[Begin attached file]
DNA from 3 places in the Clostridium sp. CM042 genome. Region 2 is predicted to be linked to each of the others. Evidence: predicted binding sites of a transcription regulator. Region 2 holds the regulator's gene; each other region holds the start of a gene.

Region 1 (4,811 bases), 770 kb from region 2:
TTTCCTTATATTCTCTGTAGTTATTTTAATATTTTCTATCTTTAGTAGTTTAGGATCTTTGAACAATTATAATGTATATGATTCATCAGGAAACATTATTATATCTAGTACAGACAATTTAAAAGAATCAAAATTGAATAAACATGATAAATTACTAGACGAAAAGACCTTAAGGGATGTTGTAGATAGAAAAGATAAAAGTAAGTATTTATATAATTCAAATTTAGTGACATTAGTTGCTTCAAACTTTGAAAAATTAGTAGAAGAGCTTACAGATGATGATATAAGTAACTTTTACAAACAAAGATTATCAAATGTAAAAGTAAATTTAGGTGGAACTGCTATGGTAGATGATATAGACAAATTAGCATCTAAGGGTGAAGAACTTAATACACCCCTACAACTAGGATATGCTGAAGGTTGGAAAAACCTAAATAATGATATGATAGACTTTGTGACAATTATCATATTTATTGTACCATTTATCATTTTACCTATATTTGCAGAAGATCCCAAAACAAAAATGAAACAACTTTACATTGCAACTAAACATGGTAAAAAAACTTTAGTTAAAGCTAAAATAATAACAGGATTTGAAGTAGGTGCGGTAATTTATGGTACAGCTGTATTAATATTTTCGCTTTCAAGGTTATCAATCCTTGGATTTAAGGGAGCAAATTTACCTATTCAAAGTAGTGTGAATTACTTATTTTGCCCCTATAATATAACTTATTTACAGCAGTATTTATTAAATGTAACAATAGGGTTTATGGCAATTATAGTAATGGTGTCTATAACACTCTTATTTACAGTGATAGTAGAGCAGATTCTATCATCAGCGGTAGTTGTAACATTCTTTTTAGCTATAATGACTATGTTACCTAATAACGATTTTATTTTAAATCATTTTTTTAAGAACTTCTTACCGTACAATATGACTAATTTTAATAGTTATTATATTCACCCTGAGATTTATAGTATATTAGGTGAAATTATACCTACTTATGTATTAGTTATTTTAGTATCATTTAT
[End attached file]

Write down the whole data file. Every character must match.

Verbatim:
DNA from 3 places in the Clostridium sp. CM042 genome. Region 2 is predicted to be linked to each of the others. Evidence: predicted binding sites of a transcription regulator. Region 2 holds the regulator's gene; each other region holds the start of a gene.

Region 1 (4,811 bases), 770 kb from region 2:
TTTCCTTATATTCTCTGTAGTTATTTTAATATTTTCTATCTTTAGTAGTTTAGGATCTTTGAACAATTATAATGTATATGATTCATCAGGAAACATTATTATATCTAGTACAGACAATTTAAAAGAATCAAAATTGAATAAACATGATAAATTACTAGACGAAAAGACCTTAAGGGATGTTGTAGATAGAAAAGATAAAAGTAAGTATTTATATAATTCAAATTTAGTGACATTAGTTGCTTCAAACTTTGAAAAATTAGTAGAAGAGCTTACAGATGATGATATAAGTAACTTTTACAAACAAAGATTATCAAATGTAAAAGTAAATTTAGGTGGAACTGCTATGGTAGATGATATAGACAAATTAGCATCTAAGGGTGAAGAACTTAATACACCCCTACAACTAGGATATGCTGAAGGTTGGAAAAACCTAAATAATGATATGATAGACTTTGTGACAATTATCATATTTATTGTACCATTTATCATTTTACCTATATTTGCAGAAGATCCCAAAACAAAAATGAAACAACTTTACATTGCAACTAAACATGGTAAAAAAACTTTAGTTAAAGCTAAAATAATAACAGGATTTGAAGTAGGTGCGGTAATTTATGGTACAGCTGTATTAATATTTTCGCTTTCAAGGTTATCAATCCTTGGATTTAAGGGAGCAAATTTACCTATTCAAAGTAGTGTGAATTACTTATTTTGCCCCTATAATATAACTTATTTACAGCAGTATTTATTAAATGTAACAATAGGGTTTATGGCAATTATAGTAATGGTGTCTATAACACTCTTATTTACAGTGATAGTAGAGCAGATTCTATCATCAGCGGTAGTTGTAACATTCTTTTTAGCTATAATGACTATGTTACCTAATAACGATTTTATTTTAAATCATTTTTTTAAGAACTTCTTACCGTACAATATGACTAATTTTAATAGTTATTATATTCACCCTGAGATTTATAGTATATTAGGTGAAATTATACCTACTTATGTATTAGTTATTTTAGTATCATTTAT